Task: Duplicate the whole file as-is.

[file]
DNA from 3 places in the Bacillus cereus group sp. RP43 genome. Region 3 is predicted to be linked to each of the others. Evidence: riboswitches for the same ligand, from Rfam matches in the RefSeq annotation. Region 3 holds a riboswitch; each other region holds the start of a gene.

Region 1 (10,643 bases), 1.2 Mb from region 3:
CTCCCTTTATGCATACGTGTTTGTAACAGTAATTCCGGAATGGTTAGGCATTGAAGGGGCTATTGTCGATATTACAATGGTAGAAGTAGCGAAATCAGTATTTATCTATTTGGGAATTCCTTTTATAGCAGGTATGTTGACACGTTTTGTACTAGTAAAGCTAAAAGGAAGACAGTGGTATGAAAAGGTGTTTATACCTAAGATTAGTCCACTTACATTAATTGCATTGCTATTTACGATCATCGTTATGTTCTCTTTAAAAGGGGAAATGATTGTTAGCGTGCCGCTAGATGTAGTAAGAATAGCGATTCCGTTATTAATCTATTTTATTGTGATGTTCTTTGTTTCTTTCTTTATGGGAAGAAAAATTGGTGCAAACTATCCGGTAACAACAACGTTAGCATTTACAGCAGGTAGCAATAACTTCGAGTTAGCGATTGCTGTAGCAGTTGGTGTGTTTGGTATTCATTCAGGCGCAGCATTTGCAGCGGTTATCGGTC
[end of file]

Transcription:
DNA from 3 places in the Bacillus cereus group sp. RP43 genome. Region 3 is predicted to be linked to each of the others. Evidence: riboswitches for the same ligand, from Rfam matches in the RefSeq annotation. Region 3 holds a riboswitch; each other region holds the start of a gene.

Region 1 (10,643 bases), 1.2 Mb from region 3:
CTCCCTTTATGCATACGTGTTTGTAACAGTAATTCCGGAATGGTTAGGCATTGAAGGGGCTATTGTCGATATTACAATGGTAGAAGTAGCGAAATCAGTATTTATCTATTTGGGAATTCCTTTTATAGCAGGTATGTTGACACGTTTTGTACTAGTAAAGCTAAAAGGAAGACAGTGGTATGAAAAGGTGTTTATACCTAAGATTAGTCCACTTACATTAATTGCATTGCTATTTACGATCATCGTTATGTTCTCTTTAAAAGGGGAAATGATTGTTAGCGTGCCGCTAGATGTAGTAAGAATAGCGATTCCGTTATTAATCTATTTTATTGTGATGTTCTTTGTTTCTTTCTTTATGGGAAGAAAAATTGGTGCAAACTATCCGGTAACAACAACGTTAGCATTTACAGCAGGTAGCAATAACTTCGAGTTAGCGATTGCTGTAGCAGTTGGTGTGTTTGGTATTCATTCAGGCGCAGCATTTGCAGCGGTTATCGGTC